Written and Directed by Krystin Ver Linden.
Starring Keke Palmer, Common, Jonny Lee Miller, Sinqua Walls, Alicia Witt, Gaius Charles, Jim McKeny, Madelon Curtis, Kenneth Farmer, Natasha Yvette Williams, Jaxon Goldenberg, Craig Stark, David Andrew Nash, Sharonne Lanier, and Eddie King.
A slave in the antebellum South escapes her secluded plantation only to discover a shocking reality that lies beyond the tree line.
Alice is not the first film to explore the connective tissue of racism in America’s past and present through a plot device of someone escaping a plantation (where everyone is led to believe it’s still pre-Civil War times) only to arrive like a fish out of water in the future. It certainly won’t be the last. It’s also a concept that rarely if ever, yields rewarding results despite its natural intrigue.
Debut writer and director Krystin Ver Linden has crafted a film that is no exception to this track record. Frustratingly, her movie has no sense of what it wants to be or should be. And while I don’t necessarily want to give orders to how this story should be told, I’m pretty confident saying it needs to be taken a tad less seriously and willing to embrace its Blaxploitation inspirations.
An unnecessary amount of time is spent on this plantation without doing anything with the setting that speaks to the fact that it is really the 1970s. Rather than briefly introducing viewers to Alice (Keke Palmer, who deserves some kind of award for even trying to portray the character in the many various ways she is told) and her husband Joseph (Gaius Charles), as they serve the sadistic Pete (Jonny Lee Miller), and quickly sending the story on its way into its more exciting aspects, the entire first act primarily consists of the usual slavery trauma but without purpose.
Of course, this would be forgivable if the story is meaningfully establishing characters, but it’s mostly just one scene of abuse to the next, with the occasional clue that something about the places off (such as finding a lighter). Moreover, the film itself doesn’t even feel like it should be diving this deep into its depiction of plantation life, considering its inevitable intentions.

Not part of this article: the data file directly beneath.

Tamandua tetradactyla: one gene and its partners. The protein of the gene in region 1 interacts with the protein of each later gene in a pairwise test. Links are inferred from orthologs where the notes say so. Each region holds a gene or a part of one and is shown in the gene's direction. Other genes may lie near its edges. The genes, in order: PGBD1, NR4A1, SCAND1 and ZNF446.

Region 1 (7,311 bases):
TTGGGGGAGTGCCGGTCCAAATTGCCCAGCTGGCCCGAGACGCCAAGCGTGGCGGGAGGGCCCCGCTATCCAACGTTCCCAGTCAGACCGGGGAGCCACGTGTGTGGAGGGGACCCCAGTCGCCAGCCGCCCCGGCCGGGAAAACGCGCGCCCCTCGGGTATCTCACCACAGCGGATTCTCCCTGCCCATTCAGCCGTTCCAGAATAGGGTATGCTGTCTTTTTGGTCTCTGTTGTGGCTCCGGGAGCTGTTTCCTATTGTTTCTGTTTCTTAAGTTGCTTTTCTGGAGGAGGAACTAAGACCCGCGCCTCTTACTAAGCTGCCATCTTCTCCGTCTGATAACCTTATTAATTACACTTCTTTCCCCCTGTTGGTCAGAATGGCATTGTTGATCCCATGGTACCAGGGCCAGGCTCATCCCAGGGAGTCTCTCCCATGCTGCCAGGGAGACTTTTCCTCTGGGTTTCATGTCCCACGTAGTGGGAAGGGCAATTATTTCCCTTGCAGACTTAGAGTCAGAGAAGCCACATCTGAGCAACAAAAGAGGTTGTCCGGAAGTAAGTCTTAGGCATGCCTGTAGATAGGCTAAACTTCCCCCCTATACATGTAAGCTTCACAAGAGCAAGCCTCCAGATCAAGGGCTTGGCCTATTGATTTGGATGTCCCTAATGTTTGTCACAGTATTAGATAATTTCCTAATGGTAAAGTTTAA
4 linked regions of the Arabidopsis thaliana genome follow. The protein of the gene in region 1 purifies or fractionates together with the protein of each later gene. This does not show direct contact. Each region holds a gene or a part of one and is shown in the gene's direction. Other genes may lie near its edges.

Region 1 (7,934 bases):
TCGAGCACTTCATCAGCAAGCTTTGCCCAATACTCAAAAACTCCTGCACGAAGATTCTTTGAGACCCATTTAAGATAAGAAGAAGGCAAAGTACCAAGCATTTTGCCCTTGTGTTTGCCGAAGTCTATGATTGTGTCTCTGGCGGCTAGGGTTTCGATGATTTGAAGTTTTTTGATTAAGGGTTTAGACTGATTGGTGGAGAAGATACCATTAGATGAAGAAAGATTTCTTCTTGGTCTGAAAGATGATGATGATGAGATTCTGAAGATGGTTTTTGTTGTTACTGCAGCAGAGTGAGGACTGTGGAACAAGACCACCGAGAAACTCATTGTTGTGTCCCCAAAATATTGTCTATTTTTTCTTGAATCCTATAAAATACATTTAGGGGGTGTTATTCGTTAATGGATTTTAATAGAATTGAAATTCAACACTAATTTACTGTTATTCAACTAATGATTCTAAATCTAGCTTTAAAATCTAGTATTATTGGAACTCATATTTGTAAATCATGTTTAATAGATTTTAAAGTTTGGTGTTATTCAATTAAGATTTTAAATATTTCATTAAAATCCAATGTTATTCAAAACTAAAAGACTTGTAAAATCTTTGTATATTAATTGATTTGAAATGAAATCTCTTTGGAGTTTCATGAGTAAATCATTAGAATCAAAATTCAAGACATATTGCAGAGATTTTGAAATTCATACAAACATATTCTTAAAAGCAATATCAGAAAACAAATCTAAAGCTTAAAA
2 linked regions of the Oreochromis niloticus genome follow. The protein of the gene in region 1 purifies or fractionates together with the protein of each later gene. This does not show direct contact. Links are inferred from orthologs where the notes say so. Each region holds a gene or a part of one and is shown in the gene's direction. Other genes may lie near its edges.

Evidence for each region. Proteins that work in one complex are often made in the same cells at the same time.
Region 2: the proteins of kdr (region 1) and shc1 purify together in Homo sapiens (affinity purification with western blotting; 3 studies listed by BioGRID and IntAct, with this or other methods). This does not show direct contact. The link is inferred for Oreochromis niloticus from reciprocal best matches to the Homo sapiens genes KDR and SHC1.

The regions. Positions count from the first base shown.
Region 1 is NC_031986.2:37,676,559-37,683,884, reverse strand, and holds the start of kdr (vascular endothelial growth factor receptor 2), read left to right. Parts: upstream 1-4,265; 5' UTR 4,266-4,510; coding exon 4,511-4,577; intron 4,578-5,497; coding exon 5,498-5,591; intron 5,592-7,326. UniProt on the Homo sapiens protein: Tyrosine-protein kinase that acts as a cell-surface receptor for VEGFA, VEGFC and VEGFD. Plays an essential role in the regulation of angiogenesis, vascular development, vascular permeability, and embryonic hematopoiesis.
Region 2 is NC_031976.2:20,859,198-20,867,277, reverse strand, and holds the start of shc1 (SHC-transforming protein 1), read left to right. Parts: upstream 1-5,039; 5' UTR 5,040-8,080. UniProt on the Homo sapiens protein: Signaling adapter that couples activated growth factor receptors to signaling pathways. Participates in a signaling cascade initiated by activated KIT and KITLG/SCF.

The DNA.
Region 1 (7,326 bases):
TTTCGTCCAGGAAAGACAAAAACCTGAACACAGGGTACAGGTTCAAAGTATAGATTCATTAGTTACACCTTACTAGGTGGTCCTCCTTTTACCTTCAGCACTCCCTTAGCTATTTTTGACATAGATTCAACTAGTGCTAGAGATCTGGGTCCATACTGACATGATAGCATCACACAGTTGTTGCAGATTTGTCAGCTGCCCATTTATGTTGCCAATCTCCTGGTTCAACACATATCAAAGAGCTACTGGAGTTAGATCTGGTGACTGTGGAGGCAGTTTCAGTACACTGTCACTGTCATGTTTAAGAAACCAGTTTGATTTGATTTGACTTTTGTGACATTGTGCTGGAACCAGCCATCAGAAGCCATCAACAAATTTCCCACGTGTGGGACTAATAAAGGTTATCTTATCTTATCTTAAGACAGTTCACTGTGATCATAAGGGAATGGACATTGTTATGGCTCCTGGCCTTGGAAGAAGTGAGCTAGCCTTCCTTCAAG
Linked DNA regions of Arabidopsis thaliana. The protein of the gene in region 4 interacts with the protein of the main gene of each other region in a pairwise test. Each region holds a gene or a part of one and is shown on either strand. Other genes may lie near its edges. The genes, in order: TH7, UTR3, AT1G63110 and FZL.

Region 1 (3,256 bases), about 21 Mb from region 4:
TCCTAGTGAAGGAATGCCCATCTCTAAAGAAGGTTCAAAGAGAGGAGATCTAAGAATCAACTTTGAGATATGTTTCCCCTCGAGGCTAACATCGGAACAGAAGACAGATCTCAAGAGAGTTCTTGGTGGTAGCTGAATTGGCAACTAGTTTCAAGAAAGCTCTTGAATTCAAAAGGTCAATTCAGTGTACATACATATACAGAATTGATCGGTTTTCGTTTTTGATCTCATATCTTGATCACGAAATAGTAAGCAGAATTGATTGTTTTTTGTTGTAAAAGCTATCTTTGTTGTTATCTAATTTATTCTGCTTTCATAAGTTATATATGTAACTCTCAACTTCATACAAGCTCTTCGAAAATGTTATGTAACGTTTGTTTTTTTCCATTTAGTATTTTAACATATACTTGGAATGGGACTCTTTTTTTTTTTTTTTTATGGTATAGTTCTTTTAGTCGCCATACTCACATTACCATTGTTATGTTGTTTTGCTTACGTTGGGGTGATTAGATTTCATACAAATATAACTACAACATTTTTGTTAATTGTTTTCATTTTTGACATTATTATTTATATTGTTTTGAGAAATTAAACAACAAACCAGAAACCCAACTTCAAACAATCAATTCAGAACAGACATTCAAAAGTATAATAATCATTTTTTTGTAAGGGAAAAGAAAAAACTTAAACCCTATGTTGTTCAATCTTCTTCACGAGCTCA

With that said, I was truly unprepared for how badly the narrative would ruin Alice’s integration into society following a daring escape from the plantation. Again, it’s played for fish out of water humor, but the surrounding story is dramatic, complete with looks at the Black Panther movement. Alice befriends a former party member turned truck driver played by Common, who initially drops her off at the hospital but changes his mind upon realizing that they’re going to toss her into the sanitarium. None of these elements are cohesive, resulting in the movie being cringe-inducing awkward whenever it’s trying to be funny and flat-out ridiculous when it’s trying to be serious.
One solid scene (primarily due to Keke Palmer’s performance) sees Alice reading some Black history books, discovering the Emancipation Proclamation, and realizing her freedom. She also learns about cultural icons such as Pam Grier and Diana Ross, making them a part of her personality. Unfortunately, the scene comes around an hour in, meaning that Alice finally starts to get mildly interesting when it’s almost finished.
There’s also no action-packed showdown between Alice and the plantation owners as she comes back to rescue the ones left behind. A confrontation does happen, but it falls flat just like everything else here. It’s bewildering what Krystin Ver Linden considers essential to this narrative, squandering the entire concept on an hour of nothing and misfiring on what should be the juicy part.
Flickering Myth Rating – Film: ★ ★ / Movie: ★ ★
Robert Kojder is a member of the Chicago Film Critics Association and the Critics Choice Association. He is also the Flickering Myth Reviews Editor. Check here for new reviews, follow my Twitter or Letterboxd, or email me at MetalGearSolid719@gmail.com